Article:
I compared Theon in an earlier review to Jon Snow, but the parallel with Tyrion seems more apt at season's end. Each man grew up in a family where they never quite belonged, and where violence from childhood (the deaths of Theon's brothers, Tyrion's mom dying in labor) colors their every familial relationship. Each aspires to impress their blood relations, and each makes a move late in the season that seems like it has the potential to do that, as Theon seizes Winterfell and Tyrion commands the defense of King's Landing.
But Theon proves to be in way over his head — tragically stuck in some limbo region between the family that was nice to him under terrible circumstances and the one that treats him like a joke when he's finally returned to them — and doesn't realize that seizing a land-locked city will do little to impress a family of seafarers.
Tyrion is much better at playing his game, finding ways to outmaneuver Cersei and the Small Council, and doing an incredible job in the face overwhelming odds against Stannis' fleet, but it's still not enough. His soldiers are badly outnumbered, and too many members of Tyrion's family despise him and are just looking for an excuse to knock him off his temporary perch.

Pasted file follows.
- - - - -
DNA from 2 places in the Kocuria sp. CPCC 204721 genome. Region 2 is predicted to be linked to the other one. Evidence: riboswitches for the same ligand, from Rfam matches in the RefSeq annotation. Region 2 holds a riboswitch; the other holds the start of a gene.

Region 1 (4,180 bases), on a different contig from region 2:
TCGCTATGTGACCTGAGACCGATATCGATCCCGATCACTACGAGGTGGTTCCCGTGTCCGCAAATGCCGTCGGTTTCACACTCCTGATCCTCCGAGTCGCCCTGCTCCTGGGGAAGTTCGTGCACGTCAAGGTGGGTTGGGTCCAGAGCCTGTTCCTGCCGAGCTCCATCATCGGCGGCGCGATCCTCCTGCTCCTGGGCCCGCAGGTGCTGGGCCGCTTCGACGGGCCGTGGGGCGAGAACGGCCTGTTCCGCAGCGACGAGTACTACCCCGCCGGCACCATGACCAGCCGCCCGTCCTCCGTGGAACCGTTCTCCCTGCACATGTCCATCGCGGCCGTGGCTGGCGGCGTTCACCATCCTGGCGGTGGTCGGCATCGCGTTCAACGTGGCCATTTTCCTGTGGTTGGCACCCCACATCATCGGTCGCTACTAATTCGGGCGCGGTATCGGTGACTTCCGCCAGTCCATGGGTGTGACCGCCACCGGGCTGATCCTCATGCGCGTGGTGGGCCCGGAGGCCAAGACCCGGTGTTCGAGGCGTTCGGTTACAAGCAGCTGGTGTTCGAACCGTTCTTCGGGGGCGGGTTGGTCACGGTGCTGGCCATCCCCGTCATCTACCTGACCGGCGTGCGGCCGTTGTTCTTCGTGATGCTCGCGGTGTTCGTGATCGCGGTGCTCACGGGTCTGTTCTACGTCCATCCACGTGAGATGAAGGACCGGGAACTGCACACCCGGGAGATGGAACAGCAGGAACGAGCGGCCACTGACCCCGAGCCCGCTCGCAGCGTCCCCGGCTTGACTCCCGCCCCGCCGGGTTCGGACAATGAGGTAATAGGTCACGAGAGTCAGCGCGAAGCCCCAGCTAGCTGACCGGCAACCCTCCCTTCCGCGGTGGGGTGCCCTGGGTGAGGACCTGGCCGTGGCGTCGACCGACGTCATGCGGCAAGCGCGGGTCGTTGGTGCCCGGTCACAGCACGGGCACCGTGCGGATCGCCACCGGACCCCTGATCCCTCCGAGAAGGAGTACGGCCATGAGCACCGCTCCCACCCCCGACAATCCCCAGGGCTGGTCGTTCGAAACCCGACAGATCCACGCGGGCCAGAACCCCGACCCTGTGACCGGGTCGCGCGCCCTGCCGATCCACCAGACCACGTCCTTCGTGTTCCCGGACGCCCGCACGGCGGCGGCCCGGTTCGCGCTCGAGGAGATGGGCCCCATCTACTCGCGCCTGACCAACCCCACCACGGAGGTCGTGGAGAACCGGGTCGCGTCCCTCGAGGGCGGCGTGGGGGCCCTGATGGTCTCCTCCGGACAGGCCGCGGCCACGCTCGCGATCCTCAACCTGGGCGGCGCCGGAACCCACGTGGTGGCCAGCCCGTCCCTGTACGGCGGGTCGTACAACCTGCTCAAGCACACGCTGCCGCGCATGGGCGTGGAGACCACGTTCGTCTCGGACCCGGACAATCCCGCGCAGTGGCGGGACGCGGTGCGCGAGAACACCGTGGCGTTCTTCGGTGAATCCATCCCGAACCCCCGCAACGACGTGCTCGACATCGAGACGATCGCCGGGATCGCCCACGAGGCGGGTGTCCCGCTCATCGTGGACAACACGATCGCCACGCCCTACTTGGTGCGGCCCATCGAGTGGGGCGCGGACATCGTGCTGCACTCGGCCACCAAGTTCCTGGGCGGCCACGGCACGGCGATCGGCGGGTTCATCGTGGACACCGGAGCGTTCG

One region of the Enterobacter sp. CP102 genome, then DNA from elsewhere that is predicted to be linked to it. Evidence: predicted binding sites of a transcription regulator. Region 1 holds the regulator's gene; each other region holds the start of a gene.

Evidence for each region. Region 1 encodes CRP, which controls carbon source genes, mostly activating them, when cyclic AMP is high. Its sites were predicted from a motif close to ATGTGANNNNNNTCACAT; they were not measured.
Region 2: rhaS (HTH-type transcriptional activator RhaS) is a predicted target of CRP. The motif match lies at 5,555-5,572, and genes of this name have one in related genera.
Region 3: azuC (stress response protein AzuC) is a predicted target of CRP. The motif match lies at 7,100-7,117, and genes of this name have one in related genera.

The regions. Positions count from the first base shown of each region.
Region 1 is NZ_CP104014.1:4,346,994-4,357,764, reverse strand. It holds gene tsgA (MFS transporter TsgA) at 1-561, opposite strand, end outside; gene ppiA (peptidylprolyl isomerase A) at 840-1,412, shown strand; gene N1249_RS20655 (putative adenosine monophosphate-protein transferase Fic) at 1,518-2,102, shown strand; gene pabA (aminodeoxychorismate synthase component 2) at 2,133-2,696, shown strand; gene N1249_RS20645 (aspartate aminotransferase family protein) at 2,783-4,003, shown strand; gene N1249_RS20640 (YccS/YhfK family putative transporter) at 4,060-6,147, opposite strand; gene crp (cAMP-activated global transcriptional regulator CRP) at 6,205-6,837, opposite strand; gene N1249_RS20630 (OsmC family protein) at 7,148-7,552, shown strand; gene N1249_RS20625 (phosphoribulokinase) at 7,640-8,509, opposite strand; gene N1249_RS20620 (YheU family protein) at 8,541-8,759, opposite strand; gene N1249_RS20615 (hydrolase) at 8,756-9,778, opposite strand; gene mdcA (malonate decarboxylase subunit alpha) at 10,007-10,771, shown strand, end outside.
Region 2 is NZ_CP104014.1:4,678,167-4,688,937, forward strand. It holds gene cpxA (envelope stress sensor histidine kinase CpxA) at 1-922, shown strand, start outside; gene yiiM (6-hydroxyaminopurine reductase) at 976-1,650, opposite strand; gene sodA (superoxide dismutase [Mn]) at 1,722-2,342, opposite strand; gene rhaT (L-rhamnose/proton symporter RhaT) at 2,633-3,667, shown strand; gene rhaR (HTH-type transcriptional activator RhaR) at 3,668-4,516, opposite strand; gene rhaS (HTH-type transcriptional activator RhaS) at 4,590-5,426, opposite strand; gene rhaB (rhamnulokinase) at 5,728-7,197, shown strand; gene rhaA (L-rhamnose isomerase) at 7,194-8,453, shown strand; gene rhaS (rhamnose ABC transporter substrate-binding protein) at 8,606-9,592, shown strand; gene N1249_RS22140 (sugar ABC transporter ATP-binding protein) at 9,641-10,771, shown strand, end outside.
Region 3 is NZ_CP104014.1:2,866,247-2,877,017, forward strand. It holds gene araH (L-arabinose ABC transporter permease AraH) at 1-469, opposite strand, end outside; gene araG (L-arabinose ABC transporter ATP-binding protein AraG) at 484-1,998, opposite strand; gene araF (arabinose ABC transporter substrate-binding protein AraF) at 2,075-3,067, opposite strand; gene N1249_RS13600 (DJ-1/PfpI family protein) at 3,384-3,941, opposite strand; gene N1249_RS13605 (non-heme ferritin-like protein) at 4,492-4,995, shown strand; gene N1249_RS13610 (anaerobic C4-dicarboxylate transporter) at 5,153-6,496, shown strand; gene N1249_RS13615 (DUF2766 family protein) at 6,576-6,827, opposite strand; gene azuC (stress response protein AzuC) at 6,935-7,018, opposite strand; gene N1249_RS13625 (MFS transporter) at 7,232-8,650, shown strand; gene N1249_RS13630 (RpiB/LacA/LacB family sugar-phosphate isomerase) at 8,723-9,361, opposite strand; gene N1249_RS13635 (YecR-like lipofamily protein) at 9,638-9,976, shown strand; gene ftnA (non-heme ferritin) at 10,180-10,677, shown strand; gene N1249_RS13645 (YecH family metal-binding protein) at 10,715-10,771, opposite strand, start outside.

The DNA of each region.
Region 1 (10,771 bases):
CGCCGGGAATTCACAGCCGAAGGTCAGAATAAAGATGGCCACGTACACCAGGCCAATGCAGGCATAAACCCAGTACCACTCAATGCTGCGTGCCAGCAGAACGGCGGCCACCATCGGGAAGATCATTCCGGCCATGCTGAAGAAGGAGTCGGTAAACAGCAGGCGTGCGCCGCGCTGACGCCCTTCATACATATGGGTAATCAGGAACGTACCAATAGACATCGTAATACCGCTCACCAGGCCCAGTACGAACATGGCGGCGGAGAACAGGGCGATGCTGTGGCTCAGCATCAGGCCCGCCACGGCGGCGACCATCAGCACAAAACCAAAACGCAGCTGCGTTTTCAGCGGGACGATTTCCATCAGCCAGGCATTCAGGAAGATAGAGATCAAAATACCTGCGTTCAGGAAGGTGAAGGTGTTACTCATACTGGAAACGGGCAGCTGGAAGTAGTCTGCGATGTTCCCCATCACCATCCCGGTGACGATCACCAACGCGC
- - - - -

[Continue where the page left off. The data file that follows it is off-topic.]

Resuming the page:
So Theon gets dragged back to the Iron Islands with a bag over his head, no doubt doomed for more scorn from his father and sister, while Tyrion is relocated to a shabby room deep in the castle, no doubt wishing to put a bag over his head to conceal his (very Omar-like) scar. Tywin is the only hero of the siege of King's Landing, and he's the new Hand of the King, and Tyrion doesn't even get to be a historical footnote.
Just before Tywin enters the throne room to accept his accolades, we see a literal bunch of horse shit fall to the floor from his mount, and much of what follows in the episode feels like a metaphorical batch of the same: that Tyrion had nothing to do with saving the city, that Renly's widow loves anything about Joffrey other than the power and prestige he's about to give her, that the Iron men buy into Theon's speech (even though Finchy acknowledges it was a good one), that Xaro Xhoan Ducksauce's vault was full of priceless jewels (and I was pleased to successfully predict that it would be like Al Capone's vault when Geraldo opened it), that Jaqen's name is actually Jaqen (and that his face actually looks like that), that Warlock Dean Pelton is all-powerful, etc.